Several caveats bear consideration. First, while the cohort examined here is a large one, it will be important to examine other clinical data sets drawn from other regions or countries where risk factors may vary. Confidence in the portability of this model is increased by its consistency across patient subgroups, but further estimates of generalisability will be useful. Understanding the extent to which shorter term falls (ie, within 30 days) require alternate means of prediction will also be valuable, but requires data sets with greater resolution regarding discharge prescriptions. Second, we excluded older individuals as they are not consistently included in the APCD data set, which excludes Medicare data; further investigation in that population will be valuable as fall risk increases with age. If anything, we expect that exclusion of the highest risk individuals should bias us towards more conservative estimates of model performance. Third, the model captures only injuries requiring hospitalisation commonly ascribed to falls, and thus may not be sensitive to all fall-related injuries. Finally, we noted that model performance was poorer (although AUC still exceeded 0.68 consistently) among specific diagnostic populations, including cardiovascular and psychiatric cohorts. This may arise in part because presence of psychiatric illness itself is a contributor to fall risk among medical populations,10 and the model therefore does not benefit from this term when the population is limited to those with a primary diagnosis. In the case of cardiovascular disease, specific medications may exert disproportionate effects or interact with specific diagnosis.17 These disorders may also impact access care when falls do occur. The model also performed somewhat less well in hospitals with fewer than 2000 admissions, suggesting the utility of further refinement and study in that setting.

It should be emphasised that analysis of routine clinical data represents only a starting point for prediction. It is likely that more targeted assessments—for example, of balance and gait,18 vision19 and home environment—or more detailed longitudinal monitoring20 would also help to identify those at greatest risk for falls. As such, two forms of next-step investigation will be particularly valuable. First, comparing clinical risk score alone with augmented risk score in terms of discrimination could be useful in determining the incremental benefit of targeted assessment. Considering different fall types and contexts may be helpful in this regard. Second, with the ability to stratify risk reliably, intervention trials in high-risk populations could be pursued. In addition to interventions with established efficacy such as strength and balance training,7–9 ,21 these trials might include efforts to reduce medication-associated risk at time of discharge, a small but consistent and potentially modifiable contributor to fall hazard.10 ,17 Importantly, the decision about when a model is good enough for clinical application depends on the context and the intervention contemplated, not on any particular area under the ROC curve or other quantitative measure.22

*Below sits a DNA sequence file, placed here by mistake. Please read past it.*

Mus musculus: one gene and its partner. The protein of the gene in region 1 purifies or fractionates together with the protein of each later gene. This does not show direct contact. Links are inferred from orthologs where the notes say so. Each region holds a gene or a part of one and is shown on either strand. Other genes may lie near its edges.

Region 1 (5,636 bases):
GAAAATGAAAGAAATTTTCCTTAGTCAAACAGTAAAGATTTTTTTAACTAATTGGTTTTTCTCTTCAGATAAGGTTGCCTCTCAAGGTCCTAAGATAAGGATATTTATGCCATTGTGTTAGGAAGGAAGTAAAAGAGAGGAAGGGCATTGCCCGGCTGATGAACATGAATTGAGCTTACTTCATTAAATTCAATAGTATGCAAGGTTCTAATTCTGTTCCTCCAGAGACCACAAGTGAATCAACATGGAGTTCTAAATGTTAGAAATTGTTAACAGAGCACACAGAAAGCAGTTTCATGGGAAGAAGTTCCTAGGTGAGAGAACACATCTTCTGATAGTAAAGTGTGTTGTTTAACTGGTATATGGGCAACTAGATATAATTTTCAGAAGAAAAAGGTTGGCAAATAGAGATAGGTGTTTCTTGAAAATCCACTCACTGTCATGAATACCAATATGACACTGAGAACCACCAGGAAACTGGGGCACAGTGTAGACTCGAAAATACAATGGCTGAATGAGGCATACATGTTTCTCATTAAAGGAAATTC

Taken together with a prior report demonstrating model portability within academic medical centres, these results suggest the feasibility of applying a risk stratification tool to predict readmission for fall-related injury across clinical settings and patient populations. With further validation, risk models based on large-scale electronic health data may provide a viable means of moving towards a more personalised medicine.

Acknowledgments

We would like to thank the staff of Massachusetts Center for Health Information and Analysis (CHIA) for their support with the APCD data set.

References

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Footnotes

  • Contributors THMJ helped design the study, analysed the data and drafted the manuscript. VMC and AC imported and cleaned the data and generated all derived variables. AMR contributed to preparation of the manuscript. RHP initiated the project, designed the study, monitored the analyses, created the tool for risk stratification and drafted the manuscript. He is a guarantor.

  • Funding This work was supported in part by 1P50MH106933 from NIMH and NHGRI, and by 1R01HL124262-01A1 from NHLBI.

  • Competing interests All authors will complete the Unified Competing Interest form at http://www.icmje.org/coi_disclosure.pdf (available on request from the corresponding author) and declare that: THMJ, VMC, AC and AMR have read and understood BMJ policy on declaration of interests and declare that we have no competing interests. RHP has read and understood BMJ policy on declaration of interests and declares the following interests: RHP has served on advisory boards or provided consulting to Genomind, Healthrageous, Pamlab, Perfect Health, Pfizer, Psybrain and RIDVentures.

  • Ethics approval This study obtained IRB approval from the Partners Human Research Committee under protocol number 2012-P-002527, and from the Massachusetts Department of Public Health under protocol number 533160-1. No informed consent was required, as this project is a retrospective healthcare usage/clinical study involving thousands of patients and multiple years of data—that is, consent could not feasibly be obtained from all subjects.

  • Provenance and peer review Not commissioned; externally peer reviewed.

  • Data sharing statement No additional data are available.